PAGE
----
A bronze vase stand that shows the master craftsmanship of the Tamil people, who lived in Adhichanallur in Thoothukudi decades ago, has been displayed at the Government Museum. The exhibition will be on for a fortnight till October 10 at the anthropology section.
Officials said the vase, which was excavated from Adhichanallur, belonged to the megalithic period. Decorated with four rams with twisted long horns, the heavy vase stand has rods that are bent towards a ring, which holds a plate. Archeologists believe that it was used as a stand for large jars and bowls.
Adhichanallur has been an archeological site in Thoothukudi district for very important archeological finds. The megalithic site was first noticed in 1876, when it was visited by Jagor of Berlin, Germany who secured a considerable number of megalithic antiquities for the Berlin Museum at Volkerkunde.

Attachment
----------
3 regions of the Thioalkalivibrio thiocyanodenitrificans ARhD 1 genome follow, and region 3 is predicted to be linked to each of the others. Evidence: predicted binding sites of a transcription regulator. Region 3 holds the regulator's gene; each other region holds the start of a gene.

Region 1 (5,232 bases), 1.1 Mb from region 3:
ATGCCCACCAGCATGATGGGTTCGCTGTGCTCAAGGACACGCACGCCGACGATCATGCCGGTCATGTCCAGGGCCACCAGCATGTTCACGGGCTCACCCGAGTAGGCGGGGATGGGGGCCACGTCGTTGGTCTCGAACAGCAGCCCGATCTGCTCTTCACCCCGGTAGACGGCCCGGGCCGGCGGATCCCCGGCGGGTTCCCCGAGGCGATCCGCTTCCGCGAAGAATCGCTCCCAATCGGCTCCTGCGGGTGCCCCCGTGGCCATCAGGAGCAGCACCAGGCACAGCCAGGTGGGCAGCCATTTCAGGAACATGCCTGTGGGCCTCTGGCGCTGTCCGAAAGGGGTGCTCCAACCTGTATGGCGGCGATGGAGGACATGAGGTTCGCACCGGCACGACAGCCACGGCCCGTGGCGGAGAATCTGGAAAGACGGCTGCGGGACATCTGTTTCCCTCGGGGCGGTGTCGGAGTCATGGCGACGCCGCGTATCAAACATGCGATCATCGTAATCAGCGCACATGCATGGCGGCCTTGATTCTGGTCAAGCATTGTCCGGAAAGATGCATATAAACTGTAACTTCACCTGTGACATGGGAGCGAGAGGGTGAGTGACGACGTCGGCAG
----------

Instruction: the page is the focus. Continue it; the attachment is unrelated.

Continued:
Explorations were further done in the winter of 1903-03 by M Louis Lapique of Paris, which resulted in additional collections and following an examination Lapique concluded that the remains belonged to a proto-Dravidian race.
A large number of objects that belong to the present collection were obtained during a detailed investigation conducted at intervals by Alexander Rea from 1899 to 1905.
Funeral urns were excavated from the solid rock soil of the burial sites that covered an area of about 114 acres.
The most interesting finds of the megalithic Adhichanallur are those objects made from metals- iron and bronze.
These objects show that considerable amount of skill had been used in making them. Iron items include weapons — equestrian swords, mid-rid swords, daggers, spearheads and arrowheads, tools like axes and fruit hooks as well as appliances like saucer lamps, lamp hangers, spindles, chisels and fire pistons.